We show that in quantum logic of closed subspaces of Hilbert space one cannot substitute quantum operations for classical (standard Hilbert space) ones and treat them as primitive operations. We consider two possible ways of such a substitution and arrive at operation algebras that are not lattices what proves the claim. We devise algorithms and programs which write down any two-variable expression in an orthomodular lattice by means of classical and quantum operations in an identical form. Our results show (...) that lattice structure and classical operations uniquely determine quantum logic underlying Hilbert space. As a consequence of our result, recent proposals for a deduction theorem with quantum operations in an orthomodular lattice as well as a, substitution of quantum operations for the usual standard Hilbert space ones in quantum logic prove to be misleading. Quantum computer quantum logic is also discussed. (shrink)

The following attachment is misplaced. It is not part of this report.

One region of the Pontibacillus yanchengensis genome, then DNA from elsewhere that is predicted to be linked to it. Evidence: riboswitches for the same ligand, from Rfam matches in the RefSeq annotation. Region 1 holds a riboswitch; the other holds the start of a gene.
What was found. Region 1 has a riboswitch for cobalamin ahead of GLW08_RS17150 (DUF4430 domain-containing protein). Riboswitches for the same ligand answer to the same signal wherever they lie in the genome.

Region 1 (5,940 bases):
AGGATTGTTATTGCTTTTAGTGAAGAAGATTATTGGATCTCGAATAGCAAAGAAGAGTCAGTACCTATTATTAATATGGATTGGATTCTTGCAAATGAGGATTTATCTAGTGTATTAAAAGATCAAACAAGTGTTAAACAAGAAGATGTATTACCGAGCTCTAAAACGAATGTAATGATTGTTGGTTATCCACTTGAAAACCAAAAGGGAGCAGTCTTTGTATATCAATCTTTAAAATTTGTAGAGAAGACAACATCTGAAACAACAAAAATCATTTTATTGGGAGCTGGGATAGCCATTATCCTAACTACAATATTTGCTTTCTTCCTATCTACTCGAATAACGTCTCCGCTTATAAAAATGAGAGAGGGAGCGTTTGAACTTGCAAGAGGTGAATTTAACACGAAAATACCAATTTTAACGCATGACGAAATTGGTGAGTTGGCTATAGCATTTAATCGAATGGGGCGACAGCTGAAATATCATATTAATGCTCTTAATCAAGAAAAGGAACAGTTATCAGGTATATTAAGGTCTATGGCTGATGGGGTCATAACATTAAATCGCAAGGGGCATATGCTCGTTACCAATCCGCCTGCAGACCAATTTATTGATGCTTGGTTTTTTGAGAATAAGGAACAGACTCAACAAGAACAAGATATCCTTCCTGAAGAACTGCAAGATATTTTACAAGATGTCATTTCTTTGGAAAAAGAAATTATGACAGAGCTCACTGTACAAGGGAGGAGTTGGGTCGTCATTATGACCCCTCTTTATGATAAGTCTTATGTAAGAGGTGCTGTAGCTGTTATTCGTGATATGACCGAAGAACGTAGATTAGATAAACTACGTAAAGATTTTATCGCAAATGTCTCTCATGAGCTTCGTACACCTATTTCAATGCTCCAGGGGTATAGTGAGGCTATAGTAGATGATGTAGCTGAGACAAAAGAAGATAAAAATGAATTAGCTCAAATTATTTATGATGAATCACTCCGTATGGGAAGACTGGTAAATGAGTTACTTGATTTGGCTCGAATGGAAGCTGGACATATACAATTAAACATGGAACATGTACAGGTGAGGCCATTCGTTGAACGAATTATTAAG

The increasing knowledge intensity of jobs, typical of a knowledge economy, highlights the role of firms as integrators of know-how and skills. As economic activity becomes mainly intellectual and requires the integration of specific and idiosyncratic skills, firms need to allocate skills to tasks and traditional hierarchical control results increasingly ineffective. In this work, we explore under what circumstances networks of agents, which bear specific skills, may self-organize in order to complete tasks. We use a computer simulation approach and (...) investigate how local interaction of agents, endowed with skills and individual decision-making rules, may produce aggregate network structure able to perform tasks. To design algorithms that mimic individual decision-making, we borrow from computer science literature and, in particular, from studies addressing protocols that produce cooperation in Peer-to-Peer networks. We found that self-organization depends on the structural features of, formal or informal, organizational networks embedding both professionals, holding skills, and project managers, holding access to jobs. (shrink)